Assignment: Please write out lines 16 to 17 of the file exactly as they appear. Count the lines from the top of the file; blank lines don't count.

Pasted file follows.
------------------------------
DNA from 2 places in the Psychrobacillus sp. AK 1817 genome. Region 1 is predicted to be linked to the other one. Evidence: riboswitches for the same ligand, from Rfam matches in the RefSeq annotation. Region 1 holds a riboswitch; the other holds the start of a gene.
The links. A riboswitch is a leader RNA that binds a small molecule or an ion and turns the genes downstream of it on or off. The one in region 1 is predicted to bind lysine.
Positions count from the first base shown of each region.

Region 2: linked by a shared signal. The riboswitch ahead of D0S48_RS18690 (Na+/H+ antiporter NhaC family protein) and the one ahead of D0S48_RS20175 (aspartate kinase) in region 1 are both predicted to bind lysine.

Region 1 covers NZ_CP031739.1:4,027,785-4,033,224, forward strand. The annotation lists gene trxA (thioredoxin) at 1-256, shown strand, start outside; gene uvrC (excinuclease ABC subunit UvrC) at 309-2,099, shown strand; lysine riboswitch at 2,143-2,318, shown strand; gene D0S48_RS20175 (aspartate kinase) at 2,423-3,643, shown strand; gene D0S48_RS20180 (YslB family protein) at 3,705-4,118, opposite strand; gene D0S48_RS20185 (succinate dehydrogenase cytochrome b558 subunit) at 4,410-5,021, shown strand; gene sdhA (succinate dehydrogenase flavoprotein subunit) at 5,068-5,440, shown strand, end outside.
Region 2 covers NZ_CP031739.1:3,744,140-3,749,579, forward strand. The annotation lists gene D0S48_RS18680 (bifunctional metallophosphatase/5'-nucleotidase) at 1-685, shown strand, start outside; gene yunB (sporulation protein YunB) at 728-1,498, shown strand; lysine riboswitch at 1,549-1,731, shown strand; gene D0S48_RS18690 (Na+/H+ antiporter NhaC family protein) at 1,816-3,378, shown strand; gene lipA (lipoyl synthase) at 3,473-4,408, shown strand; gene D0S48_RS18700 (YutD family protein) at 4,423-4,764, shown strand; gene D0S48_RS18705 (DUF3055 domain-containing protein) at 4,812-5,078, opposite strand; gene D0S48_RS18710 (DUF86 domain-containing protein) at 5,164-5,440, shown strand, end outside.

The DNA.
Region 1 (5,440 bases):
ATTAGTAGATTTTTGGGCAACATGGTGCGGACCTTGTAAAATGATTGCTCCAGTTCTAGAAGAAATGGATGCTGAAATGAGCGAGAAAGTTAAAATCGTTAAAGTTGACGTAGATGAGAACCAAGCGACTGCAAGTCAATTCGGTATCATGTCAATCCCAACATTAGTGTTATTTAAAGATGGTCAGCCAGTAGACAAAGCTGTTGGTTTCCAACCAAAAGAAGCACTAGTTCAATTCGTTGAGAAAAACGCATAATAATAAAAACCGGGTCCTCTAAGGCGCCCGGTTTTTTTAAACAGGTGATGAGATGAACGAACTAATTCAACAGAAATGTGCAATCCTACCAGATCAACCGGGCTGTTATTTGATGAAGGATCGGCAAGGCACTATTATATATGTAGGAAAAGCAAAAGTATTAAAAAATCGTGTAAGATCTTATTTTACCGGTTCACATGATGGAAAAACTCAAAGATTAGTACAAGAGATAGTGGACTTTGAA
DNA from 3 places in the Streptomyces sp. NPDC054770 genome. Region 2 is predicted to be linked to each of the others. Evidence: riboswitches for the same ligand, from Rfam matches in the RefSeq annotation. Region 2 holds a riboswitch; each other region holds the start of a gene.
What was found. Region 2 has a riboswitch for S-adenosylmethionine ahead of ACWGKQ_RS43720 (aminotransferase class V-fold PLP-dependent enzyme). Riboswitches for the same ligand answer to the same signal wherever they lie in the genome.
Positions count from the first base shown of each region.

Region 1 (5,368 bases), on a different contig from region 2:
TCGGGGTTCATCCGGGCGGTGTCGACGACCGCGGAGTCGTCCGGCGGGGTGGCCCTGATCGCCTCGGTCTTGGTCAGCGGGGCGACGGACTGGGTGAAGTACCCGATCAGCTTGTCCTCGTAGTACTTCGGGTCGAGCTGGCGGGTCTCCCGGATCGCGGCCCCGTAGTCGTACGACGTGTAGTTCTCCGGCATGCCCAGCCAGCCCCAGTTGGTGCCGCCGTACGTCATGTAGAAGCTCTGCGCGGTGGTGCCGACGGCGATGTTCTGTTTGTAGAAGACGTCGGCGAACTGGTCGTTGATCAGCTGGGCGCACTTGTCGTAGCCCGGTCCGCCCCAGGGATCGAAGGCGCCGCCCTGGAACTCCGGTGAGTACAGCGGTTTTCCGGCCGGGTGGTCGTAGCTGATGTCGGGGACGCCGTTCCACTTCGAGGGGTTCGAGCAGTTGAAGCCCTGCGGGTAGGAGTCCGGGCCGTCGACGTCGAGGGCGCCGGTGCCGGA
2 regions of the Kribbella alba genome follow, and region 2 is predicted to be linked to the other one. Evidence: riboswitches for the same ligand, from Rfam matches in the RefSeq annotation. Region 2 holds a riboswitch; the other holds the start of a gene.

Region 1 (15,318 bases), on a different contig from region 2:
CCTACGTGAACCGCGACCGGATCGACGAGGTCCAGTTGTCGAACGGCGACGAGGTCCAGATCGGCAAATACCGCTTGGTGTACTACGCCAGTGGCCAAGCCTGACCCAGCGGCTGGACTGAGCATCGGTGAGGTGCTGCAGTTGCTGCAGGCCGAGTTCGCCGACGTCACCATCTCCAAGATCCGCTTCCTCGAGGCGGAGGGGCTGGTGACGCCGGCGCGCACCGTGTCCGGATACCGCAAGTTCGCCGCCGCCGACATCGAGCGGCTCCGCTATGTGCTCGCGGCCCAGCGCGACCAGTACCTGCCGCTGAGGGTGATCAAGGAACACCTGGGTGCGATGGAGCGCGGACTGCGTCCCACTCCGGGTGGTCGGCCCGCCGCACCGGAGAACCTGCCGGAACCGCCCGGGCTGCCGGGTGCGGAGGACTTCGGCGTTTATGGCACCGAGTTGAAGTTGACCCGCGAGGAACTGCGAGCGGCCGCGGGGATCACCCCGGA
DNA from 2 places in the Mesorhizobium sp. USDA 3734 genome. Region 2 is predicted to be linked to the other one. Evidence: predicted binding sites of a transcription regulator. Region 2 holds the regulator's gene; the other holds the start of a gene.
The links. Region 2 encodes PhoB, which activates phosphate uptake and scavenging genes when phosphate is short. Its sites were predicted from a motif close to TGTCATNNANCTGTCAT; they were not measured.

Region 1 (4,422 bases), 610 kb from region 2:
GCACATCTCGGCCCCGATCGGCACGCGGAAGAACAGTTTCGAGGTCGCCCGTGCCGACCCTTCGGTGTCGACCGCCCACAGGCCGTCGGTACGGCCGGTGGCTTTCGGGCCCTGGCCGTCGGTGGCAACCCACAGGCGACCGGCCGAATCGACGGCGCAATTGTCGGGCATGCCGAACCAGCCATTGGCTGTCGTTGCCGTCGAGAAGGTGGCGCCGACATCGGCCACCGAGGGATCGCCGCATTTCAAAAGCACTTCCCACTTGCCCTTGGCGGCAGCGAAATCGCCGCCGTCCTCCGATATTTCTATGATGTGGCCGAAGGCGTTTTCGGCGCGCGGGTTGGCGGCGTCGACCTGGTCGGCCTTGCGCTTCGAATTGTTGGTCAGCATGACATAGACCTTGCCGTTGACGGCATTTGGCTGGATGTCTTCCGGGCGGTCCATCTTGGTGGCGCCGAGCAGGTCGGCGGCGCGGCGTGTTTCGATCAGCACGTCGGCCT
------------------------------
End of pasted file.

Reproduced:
Region 1 (15,318 bases), on a different contig from region 2:
CCTACGTGAACCGCGACCGGATCGACGAGGTCCAGTTGTCGAACGGCGACGAGGTCCAGATCGGCAAATACCGCTTGGTGTACTACGCCAGTGGCCAAGCCTGACCCAGCGGCTGGACTGAGCATCGGTGAGGTGCTGCAGTTGCTGCAGGCCGAGTTCGCCGACGTCACCATCTCCAAGATCCGCTTCCTCGAGGCGGAGGGGCTGGTGACGCCGGCGCGCACCGTGTCCGGATACCGCAAGTTCGCCGCCGCCGACATCGAGCGGCTCCGCTATGTGCTCGCGGCCCAGCGCGACCAGTACCTGCCGCTGAGGGTGATCAAGGAACACCTGGGTGCGATGGAGCGCGGACTGCGTCCCACTCCGGGTGGTCGGCCCGCCGCACCGGAGAACCTGCCGGAACCGCCCGGGCTGCCGGGTGCGGAGGACTTCGGCGTTTATGGCACCGAGTTGAAGTTGACCCGCGAGGAACTGCGAGCGGCCGCGGGGATCACCCCGGA